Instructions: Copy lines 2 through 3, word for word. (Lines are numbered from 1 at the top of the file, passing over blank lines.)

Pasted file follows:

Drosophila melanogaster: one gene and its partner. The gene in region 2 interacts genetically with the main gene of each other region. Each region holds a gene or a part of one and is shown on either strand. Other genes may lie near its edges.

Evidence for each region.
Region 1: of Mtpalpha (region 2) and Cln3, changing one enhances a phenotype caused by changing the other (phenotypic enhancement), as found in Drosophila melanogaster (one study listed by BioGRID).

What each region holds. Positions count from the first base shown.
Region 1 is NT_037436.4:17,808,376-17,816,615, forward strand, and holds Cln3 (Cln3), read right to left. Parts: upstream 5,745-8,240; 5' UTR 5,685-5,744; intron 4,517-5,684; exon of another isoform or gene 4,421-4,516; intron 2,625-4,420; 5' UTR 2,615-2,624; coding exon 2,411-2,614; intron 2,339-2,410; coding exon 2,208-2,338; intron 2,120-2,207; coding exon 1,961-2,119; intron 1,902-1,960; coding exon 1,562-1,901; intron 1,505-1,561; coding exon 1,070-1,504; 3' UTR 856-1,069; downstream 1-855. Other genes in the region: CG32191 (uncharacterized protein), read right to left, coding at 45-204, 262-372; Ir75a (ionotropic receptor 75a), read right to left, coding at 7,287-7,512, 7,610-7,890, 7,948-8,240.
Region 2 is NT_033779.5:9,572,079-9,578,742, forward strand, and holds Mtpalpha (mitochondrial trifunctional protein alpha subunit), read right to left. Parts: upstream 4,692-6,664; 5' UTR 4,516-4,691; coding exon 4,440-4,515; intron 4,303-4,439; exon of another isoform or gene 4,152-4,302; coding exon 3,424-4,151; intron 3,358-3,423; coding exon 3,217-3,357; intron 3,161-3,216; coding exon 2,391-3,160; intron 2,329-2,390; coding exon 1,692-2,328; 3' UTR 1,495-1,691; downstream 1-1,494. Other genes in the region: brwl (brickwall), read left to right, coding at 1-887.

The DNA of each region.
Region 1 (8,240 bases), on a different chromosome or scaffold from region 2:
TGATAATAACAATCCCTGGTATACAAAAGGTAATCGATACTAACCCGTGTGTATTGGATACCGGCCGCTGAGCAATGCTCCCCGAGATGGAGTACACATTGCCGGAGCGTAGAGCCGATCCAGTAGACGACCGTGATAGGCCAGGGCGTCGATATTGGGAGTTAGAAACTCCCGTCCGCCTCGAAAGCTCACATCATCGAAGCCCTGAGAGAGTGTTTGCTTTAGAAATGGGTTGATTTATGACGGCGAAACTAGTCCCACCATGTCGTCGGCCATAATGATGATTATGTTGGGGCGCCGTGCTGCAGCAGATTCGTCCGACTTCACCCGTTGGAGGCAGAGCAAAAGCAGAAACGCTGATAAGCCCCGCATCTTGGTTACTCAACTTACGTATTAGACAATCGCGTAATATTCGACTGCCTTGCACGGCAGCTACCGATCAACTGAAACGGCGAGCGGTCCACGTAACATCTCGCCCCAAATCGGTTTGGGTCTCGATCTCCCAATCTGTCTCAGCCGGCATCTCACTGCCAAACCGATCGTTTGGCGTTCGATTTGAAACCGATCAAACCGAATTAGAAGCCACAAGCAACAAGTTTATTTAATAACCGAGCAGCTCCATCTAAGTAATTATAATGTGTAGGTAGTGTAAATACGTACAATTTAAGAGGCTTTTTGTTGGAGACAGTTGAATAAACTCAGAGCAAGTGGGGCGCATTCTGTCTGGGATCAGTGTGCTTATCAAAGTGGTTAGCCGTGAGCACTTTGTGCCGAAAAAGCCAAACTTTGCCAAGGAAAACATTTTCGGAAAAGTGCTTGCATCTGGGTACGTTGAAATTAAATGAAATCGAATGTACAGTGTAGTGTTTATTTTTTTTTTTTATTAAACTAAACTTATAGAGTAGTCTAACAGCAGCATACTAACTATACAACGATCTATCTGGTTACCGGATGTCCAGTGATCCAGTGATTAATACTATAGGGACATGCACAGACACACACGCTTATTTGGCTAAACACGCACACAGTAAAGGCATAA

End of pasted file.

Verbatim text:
Evidence for each region.
Region 1: of Mtpalpha (region 2) and Cln3, changing one enhances a phenotype caused by changing the other (phenotypic enhancement), as found in Drosophila melanogaster (one study listed by BioGRID).